Published online by Cambridge University Press: 22 April 2013
When the Burmese military junta implemented a repressive economy that nationalised trade and industry during the socialist period (1962–88), a black market economy sprang up and predominated. Despite regime change in 1988 and the subsequent adoption of a market-oriented economy, the underground trade has nevertheless continued and thrived. The Yunnanese Chinese merchants of Burma have played a significant role in the contraband economy over the span of regimes. Based on a non-state-centred perspective, this paper aims to look into the everyday politics of the underground trade conducted by the Yunnanese Chinese moving between Burma, Thailand and Yunnan and analyses the country's politico-economic landscape since 1962.
1 Mr Wang, interview, 10 Oct. 2010. All names in this paper are pseudonyms. This paper is based on my fieldwork in northern Thailand, Burma, Yunnan, Hong Kong, Guangzhou and Taiwan since 1994.
2 The use of the term minjian is drawn from Mayfair Mei-hui Yang, who uses it to refer to the unofficial order that is generated through the infinite weaving and spreading of personal connections and group formations; Yang, Mayfair Mei-hui, Gifts, favors, and banquets: The art of social relationships in China (Ithaca: Cornell University Press, 1994)Google Scholar.
3 Yunnanese Chinese include both Han and Muslims. The great majority of the Yunnanese Chinese (Yunnanese hereafter) in Burma and Thailand today are descended from the refugees who fled their homeland in China after 1949. Given this movement, the term ‘overland Yunnanese’ is often used to refer to the Yunnanese diaspora in upland Southeast Asia. This is in contrast to the ‘overseas Chinese/maritime Chinese’, who migrated from the southeastern coastal provinces of China to other countries by sea. The Yunnanese populations in Burma and Thailand are estimated to be around 700,000 and 150,000 respectively. Yunnanese Han constitute the great majority in both countries, over 90 per cent. In this paper, I also use ‘Yunnanese migrants’ to refer to the Yunnanese Chinese diaspora.
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6 The exchange rate was 820 kyat to US$1 in May 2011; two years earlier, it was around 1,000 kyat to US$1.
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28 The caravans mainly used mountain tracks, but sometimes they needed to cross or even travel on public roads which were controlled by the Burmese army.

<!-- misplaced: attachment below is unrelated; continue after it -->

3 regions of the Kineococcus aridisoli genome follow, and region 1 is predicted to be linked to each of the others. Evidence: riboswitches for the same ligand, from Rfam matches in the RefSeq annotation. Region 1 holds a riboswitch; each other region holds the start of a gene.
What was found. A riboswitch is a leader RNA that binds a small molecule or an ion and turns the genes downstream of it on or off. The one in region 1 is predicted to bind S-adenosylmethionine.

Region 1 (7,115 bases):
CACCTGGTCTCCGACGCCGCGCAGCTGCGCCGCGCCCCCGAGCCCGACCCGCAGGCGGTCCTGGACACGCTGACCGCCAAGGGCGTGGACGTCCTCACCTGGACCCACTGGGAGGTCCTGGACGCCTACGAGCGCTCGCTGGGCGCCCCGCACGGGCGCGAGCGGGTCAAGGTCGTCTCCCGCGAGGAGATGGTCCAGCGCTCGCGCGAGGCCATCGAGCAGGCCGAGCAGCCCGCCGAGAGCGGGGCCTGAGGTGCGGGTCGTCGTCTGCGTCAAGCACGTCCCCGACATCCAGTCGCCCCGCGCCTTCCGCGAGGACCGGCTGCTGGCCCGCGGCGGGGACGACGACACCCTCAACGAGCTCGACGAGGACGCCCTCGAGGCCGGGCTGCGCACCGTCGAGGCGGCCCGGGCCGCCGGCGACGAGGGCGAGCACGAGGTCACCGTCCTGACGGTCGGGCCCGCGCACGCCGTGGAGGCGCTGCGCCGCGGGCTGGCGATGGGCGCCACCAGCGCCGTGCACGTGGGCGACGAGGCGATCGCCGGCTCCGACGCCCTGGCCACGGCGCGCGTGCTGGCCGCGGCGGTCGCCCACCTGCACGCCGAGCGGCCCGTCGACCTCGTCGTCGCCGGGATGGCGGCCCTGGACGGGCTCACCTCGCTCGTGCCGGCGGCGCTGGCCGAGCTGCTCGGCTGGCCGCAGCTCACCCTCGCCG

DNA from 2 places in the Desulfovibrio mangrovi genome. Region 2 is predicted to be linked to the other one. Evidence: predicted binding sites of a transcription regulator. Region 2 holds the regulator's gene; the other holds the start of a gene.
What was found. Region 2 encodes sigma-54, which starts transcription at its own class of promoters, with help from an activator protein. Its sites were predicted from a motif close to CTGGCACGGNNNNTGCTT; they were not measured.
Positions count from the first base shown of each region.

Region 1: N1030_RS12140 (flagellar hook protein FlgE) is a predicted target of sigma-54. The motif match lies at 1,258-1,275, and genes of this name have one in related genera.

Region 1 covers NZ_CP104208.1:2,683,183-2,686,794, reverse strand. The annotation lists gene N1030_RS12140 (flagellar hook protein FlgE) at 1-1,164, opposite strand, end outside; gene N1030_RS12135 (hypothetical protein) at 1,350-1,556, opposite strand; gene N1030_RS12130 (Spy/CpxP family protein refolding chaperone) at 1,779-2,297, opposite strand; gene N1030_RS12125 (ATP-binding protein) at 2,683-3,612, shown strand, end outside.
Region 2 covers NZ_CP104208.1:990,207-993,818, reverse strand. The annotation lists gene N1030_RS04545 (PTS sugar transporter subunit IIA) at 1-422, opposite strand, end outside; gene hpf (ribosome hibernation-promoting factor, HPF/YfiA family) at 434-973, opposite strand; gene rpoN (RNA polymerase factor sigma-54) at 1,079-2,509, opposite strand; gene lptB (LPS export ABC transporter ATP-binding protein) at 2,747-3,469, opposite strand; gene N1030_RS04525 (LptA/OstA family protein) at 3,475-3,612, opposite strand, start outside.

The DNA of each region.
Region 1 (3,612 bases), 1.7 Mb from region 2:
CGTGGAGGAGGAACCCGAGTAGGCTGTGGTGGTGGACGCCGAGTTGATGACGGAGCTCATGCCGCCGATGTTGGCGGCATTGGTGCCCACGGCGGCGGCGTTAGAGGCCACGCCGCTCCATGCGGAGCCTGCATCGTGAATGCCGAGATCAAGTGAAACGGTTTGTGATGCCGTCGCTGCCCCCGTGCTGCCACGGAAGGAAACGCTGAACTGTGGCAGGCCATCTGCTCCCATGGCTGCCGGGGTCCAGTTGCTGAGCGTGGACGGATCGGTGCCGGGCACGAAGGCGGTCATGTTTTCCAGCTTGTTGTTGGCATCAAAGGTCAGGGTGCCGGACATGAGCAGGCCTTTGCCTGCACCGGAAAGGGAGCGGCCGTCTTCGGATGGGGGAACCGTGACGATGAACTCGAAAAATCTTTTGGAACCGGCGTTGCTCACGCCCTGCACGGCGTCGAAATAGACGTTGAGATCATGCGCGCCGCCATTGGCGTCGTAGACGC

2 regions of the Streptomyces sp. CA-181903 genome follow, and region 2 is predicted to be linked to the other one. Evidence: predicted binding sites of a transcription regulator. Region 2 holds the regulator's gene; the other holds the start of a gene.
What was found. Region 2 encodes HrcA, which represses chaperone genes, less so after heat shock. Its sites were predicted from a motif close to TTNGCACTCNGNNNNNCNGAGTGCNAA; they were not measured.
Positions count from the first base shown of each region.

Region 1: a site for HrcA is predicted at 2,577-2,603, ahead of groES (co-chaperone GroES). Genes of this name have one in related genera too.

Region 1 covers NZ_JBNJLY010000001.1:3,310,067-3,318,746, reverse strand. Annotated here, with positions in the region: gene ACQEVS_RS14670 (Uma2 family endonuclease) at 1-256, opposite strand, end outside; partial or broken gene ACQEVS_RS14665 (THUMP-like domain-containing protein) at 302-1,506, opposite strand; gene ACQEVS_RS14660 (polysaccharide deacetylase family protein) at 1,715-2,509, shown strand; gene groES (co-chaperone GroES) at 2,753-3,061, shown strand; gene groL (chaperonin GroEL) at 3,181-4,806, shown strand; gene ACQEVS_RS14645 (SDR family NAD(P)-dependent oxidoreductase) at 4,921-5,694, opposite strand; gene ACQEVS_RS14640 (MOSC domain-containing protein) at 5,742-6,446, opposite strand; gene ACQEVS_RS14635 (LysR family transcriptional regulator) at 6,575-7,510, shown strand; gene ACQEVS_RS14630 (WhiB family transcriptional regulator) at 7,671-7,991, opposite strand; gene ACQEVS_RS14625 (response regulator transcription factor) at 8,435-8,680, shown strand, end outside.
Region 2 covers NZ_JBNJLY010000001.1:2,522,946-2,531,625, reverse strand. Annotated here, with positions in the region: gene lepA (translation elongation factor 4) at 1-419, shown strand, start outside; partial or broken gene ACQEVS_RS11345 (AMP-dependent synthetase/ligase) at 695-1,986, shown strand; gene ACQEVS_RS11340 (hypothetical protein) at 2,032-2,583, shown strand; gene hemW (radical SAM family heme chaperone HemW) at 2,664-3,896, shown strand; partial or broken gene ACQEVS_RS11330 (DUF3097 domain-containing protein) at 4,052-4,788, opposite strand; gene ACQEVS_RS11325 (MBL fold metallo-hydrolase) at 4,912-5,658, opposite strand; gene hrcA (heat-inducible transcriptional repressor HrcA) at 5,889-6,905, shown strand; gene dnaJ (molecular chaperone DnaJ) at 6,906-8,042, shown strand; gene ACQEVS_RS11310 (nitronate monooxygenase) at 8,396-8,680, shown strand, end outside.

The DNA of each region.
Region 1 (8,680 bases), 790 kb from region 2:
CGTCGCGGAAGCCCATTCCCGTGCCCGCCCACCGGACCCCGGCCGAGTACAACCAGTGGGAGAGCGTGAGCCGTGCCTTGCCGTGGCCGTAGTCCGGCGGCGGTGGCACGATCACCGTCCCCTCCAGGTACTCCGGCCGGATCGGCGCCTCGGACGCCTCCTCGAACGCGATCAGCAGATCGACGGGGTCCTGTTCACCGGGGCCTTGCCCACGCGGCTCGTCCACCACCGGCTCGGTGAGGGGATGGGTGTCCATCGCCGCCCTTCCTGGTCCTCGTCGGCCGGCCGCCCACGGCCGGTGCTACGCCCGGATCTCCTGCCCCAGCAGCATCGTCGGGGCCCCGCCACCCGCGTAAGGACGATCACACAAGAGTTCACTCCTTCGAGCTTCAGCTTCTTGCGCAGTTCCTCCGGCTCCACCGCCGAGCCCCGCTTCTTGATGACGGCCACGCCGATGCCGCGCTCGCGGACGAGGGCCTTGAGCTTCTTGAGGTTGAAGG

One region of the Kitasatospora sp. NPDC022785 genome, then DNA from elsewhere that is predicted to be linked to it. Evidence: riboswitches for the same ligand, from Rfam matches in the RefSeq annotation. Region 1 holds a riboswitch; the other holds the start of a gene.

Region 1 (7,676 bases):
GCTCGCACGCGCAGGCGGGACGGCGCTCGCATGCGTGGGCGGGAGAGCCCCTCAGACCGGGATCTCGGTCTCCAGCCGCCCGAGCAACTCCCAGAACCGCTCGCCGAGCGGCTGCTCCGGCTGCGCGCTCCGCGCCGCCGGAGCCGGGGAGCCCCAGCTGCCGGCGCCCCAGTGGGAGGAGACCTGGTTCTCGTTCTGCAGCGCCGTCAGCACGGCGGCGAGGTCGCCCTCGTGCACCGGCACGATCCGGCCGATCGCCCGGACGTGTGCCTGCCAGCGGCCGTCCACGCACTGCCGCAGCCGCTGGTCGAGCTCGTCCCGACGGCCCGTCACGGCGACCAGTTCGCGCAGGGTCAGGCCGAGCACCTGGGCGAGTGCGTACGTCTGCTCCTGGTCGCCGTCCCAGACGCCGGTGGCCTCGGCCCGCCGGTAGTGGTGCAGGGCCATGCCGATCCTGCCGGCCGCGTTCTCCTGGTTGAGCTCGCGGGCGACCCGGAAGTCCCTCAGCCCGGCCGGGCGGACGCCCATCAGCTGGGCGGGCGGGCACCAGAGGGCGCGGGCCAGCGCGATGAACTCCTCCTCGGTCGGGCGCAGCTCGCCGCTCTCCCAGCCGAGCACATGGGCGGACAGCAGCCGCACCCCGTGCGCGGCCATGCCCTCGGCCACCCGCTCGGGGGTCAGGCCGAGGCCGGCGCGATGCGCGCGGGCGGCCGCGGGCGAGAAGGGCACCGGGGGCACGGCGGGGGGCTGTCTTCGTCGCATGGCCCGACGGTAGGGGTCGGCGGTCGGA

29 Jade stones were transported variously by mule caravans, motor vehicles or aeroplanes; see Chang, Wen-Chin, ‘Guanxi and regulation in networks: The Yunnanese jade trade between Burma and Thailand, 1962–88’, Journal of Southeast Asian Studies, 35, 3 (2004): 479–501CrossRefGoogle Scholar.
30 It was Aunty Shen's first trip to Taiwan. Her daughter had come to the country for further education and got married later. I have known Aunty Shen since 2004 and visited her several times in Taunggyi. However, in Taunggyi, her account of the transborder trade was always piecemeal. During our meeting in Taiwan, she said that she had been more concerned about talking of her past while in Burma.
31 Apart from transportation via vehicle caravans, the Burmese government contracted with mule owners to ship supplies to mountainous areas where there was no access to any public road.
32 Mae Sai is the Thai border town adjacent to Tachilek. When the border gate is open, people from both sides move freely. When the gate is closed they secretly cross the border, marked by a river, in small boats.
33 Smith, Burma.
34 In their studies, MacGaffey and Tripp also recorded similar situations in Zaire and Tanzania, accentuated by corruption and civil wars.
35 Kokang is a border region in northern Shan State where Yunnanese Chinese have settled for centuries.
36 The Indochina wars contributed to weapons smuggling from Laos and Cambodia to Thailand and Burma. Several leaders of major ethnic armies controlled the trade and sometimes used smuggled weapons as gift tokens to absorb minor ethnic forces.
37 There were 24 KKY units at the time; 19 of them followed the order; see Chen, Kunsa jinsanjiao chuanqi, pp. 193–4.
38 Khun Sa passed away in 2007, but Luo Xinghan still maintains a relationship of cliental patronage with the current Burmese junta.
39 Chen, Kunsa jinsanjiao chuanqi.
40 Maung Chan, ‘Miandian junzhengfu de caiyuan yu bianjing maoyi’ [The economic sources of the Burmese military junta and its border trade], Dajiyuan [Epoch Times], 2 Feb. 2005.
41 In 2011 China overtook Thailand to became Burma's largest trading partner, with trade amounting to US$6.5 billion according to International Monetary Fund figures; see Aye Thidar Kyaw, ‘China firms trade position in Myanmar’, Myanmar Times, 16 Jan. 2012; Elaine Kurtenbach, ‘Boomtown Ruili faces backlash’, Irrawaddy, 1 June 2012.
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43 The Burma Road was constructed during the Second World War, running between Kunming (in Yunnan) and Lashio (in Burma), for transporting the Allies' supplies from Burma to China via the Wanding–Kyukok connection at the Sino–Burmese border. The new Burma Road follows by and large the old route via the Ruili–Muse gateway at the border and has been extended from Lashio to Yangon via Mandalay.
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